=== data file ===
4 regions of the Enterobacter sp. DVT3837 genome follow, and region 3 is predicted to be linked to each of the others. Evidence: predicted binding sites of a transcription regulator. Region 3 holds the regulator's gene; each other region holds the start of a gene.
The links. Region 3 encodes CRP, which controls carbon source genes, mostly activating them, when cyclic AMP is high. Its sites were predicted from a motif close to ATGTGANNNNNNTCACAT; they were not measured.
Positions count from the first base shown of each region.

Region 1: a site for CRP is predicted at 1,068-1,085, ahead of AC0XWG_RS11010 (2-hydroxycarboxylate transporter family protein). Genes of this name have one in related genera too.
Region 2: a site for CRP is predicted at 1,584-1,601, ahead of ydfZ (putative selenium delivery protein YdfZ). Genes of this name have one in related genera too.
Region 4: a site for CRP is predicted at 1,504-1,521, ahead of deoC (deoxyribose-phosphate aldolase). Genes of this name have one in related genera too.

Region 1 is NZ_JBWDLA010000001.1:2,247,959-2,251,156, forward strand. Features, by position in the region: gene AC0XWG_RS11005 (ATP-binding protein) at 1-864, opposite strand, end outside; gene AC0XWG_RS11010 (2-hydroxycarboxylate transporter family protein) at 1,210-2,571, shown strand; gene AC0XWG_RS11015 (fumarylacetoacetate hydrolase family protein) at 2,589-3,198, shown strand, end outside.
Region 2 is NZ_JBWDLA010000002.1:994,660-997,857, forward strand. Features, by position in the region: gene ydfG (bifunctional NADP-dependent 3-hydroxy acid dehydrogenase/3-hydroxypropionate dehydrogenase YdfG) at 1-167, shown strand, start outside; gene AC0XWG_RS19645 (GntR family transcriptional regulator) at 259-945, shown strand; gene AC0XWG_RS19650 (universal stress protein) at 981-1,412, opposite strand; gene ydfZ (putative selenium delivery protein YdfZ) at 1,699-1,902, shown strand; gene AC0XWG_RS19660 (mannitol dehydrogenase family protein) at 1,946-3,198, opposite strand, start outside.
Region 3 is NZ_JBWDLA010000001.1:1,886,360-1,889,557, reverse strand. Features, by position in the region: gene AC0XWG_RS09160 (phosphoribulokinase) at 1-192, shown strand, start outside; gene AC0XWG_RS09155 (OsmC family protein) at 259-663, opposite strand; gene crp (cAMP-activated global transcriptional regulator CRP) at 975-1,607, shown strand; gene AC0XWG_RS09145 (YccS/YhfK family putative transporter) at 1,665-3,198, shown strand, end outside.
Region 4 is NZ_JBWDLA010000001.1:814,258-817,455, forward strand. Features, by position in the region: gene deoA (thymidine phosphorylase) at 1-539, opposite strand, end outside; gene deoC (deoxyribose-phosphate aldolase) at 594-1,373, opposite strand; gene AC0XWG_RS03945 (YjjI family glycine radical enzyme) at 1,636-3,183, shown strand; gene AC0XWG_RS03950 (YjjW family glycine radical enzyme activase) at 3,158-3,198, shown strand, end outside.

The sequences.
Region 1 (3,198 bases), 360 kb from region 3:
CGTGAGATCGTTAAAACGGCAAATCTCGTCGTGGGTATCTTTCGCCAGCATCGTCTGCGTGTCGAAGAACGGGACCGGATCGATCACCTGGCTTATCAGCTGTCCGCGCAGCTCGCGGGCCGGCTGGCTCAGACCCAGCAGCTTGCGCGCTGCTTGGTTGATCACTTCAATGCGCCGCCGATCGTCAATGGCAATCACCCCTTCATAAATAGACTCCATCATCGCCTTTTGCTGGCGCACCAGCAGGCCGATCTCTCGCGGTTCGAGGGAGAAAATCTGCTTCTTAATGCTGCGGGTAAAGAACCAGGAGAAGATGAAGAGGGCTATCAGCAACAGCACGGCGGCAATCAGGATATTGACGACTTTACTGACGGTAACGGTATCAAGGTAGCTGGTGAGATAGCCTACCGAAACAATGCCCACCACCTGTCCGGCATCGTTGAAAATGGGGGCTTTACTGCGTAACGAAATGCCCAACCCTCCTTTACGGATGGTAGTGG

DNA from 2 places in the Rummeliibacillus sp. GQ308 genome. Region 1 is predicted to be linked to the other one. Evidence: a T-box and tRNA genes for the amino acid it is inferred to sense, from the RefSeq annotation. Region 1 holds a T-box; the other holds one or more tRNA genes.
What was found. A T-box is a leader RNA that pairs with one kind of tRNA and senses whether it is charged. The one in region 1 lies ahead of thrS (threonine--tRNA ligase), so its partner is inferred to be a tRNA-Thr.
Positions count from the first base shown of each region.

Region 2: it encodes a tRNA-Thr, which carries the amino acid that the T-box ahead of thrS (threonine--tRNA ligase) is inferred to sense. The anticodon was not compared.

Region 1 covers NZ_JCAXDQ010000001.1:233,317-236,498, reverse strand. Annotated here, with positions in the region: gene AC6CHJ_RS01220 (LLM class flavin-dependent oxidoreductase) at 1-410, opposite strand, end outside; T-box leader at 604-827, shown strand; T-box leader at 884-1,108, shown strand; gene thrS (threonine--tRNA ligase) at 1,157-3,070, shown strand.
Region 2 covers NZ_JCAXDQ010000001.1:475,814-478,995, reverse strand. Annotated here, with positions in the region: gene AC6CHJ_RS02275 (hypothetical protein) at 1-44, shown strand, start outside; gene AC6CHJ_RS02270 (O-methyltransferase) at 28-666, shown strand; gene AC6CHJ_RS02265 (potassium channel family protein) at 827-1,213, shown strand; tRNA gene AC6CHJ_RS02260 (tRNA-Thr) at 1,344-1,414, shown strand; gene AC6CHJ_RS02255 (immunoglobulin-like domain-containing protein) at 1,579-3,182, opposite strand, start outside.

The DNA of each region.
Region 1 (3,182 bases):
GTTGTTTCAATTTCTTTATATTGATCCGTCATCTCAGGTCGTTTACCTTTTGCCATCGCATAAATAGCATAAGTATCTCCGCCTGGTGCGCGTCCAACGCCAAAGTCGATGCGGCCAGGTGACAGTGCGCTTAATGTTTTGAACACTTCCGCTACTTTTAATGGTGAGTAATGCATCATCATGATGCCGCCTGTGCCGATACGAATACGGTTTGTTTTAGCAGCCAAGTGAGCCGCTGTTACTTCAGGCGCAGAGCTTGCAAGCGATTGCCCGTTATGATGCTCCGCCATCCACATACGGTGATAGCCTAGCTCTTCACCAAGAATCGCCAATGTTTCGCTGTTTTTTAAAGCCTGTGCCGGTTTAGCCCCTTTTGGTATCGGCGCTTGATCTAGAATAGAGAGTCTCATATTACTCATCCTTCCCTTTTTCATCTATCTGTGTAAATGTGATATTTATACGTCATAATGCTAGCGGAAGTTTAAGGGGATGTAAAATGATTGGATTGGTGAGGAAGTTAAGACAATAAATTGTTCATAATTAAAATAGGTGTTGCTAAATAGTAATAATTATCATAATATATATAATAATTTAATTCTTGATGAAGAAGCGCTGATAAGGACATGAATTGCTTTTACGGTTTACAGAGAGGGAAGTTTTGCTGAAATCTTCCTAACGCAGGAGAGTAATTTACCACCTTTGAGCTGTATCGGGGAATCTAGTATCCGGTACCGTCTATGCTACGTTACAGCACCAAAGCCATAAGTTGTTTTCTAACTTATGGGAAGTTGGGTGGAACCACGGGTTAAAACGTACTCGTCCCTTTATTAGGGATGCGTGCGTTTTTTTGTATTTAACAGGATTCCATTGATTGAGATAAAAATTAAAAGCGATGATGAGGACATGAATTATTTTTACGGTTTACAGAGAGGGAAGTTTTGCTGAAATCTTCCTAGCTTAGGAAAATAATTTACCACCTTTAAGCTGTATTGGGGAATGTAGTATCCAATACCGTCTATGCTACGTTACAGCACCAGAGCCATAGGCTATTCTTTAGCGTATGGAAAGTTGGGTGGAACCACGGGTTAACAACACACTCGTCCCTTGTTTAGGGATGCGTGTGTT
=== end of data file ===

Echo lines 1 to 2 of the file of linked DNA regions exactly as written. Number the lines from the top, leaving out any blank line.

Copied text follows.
4 regions of the Enterobacter sp. DVT3837 genome follow, and region 3 is predicted to be linked to each of the others. Evidence: predicted binding sites of a transcription regulator. Region 3 holds the regulator's gene; each other region holds the start of a gene.
The links. Region 3 encodes CRP, which controls carbon source genes, mostly activating them, when cyclic AMP is high. Its sites were predicted from a motif close to ATGTGANNNNNNTCACAT; they were not measured.